“You have to be there and be out in the community,” Shely says. “And if we’re not the place they need to be we will help get them to where they need to be.”

In addition to the constituent work, a large swath of the job is representing Buchanan at public and community events in the district. That’s where Shely, who, like Poulton, started her career in TV news, met two women whose teenage children died from a fentanyl overdose. After learning their stories, Shely briefed Buchanan, who then worked with his policy team to craft legislation designed to “help keep deadly synthetic drugs off the streets,” according to a statement. 

Buchanan introduced the Federal Initiative to Guarantee Health by Targeting (FIGHT) Fentanyl Act in May 2021. 

The bill, co-sponsored by Congressman Chris Pappas, D-Manchester, New Hampshire, turned a temporary classification of fentanyl-related substances as Schedule I drugs into a permanent classification. That classification, in turn, allowed federal law enforcement authorities to bring criminal actions against individuals who manufacture, distribute, or handle fentanyl-related substances.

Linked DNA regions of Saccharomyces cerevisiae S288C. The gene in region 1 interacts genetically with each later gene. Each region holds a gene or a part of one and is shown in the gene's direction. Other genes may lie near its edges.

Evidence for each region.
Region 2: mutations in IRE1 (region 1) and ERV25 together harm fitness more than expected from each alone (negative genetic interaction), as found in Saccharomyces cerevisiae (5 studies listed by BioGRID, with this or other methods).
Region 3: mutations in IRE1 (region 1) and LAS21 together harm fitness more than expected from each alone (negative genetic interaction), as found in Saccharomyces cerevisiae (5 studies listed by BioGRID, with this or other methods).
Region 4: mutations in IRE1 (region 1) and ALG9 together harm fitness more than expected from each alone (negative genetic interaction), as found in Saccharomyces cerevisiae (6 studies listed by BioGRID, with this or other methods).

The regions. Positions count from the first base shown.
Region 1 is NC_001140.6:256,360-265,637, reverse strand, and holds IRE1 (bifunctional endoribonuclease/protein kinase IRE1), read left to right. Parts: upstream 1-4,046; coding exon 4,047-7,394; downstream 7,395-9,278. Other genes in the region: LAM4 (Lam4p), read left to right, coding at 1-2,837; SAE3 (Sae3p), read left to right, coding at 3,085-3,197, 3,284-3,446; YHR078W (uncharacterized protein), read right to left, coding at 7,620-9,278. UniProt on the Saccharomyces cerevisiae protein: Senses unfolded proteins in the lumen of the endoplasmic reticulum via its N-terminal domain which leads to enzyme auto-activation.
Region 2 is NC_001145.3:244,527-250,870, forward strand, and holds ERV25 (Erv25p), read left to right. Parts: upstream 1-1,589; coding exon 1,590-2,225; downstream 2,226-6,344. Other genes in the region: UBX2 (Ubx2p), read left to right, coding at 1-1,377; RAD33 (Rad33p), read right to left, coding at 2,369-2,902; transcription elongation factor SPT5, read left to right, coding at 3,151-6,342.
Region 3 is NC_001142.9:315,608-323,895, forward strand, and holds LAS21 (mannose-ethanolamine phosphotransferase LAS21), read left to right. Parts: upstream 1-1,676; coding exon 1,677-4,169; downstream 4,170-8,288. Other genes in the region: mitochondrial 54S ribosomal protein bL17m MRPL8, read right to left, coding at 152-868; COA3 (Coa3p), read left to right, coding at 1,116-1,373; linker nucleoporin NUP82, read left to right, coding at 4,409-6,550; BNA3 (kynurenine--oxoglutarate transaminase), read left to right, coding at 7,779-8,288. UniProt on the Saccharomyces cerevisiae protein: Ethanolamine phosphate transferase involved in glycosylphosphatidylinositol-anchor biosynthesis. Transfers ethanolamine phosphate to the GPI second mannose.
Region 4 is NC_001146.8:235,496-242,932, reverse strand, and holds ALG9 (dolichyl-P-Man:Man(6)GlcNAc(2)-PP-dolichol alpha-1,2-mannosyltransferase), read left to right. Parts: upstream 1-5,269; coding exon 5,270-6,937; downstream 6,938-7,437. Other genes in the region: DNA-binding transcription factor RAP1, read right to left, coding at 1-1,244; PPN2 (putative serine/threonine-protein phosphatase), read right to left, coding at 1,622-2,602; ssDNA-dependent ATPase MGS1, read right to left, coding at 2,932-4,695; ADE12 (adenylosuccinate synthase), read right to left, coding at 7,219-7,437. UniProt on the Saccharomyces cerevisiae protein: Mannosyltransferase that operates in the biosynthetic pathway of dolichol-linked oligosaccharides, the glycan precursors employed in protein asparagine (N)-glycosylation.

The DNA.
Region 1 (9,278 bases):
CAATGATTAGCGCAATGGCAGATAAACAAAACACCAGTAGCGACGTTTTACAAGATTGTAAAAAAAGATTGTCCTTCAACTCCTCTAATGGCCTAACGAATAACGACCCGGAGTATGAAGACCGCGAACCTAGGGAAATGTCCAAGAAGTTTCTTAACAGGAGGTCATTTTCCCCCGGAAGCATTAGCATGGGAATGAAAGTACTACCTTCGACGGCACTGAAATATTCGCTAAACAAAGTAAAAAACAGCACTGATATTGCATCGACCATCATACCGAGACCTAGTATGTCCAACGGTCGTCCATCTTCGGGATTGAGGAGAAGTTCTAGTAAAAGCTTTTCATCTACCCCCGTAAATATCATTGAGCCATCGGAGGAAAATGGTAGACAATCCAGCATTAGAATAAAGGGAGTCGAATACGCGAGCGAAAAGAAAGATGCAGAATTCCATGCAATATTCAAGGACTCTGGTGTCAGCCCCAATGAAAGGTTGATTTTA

That the FIGHT bill was born from a conversation Shely had with two grieving moms is something she takes great pride in. “It was some of the most rewarding work I’ve ever done,” she says. 

A question that comes up about what a district director does is how someone in that position handles the political side of the gig. The job is designed to be apolitical, not a campaign operative. But in the current hyper-partisan political times, it’s hard not to be aware that your boss could lose his or her job every other November.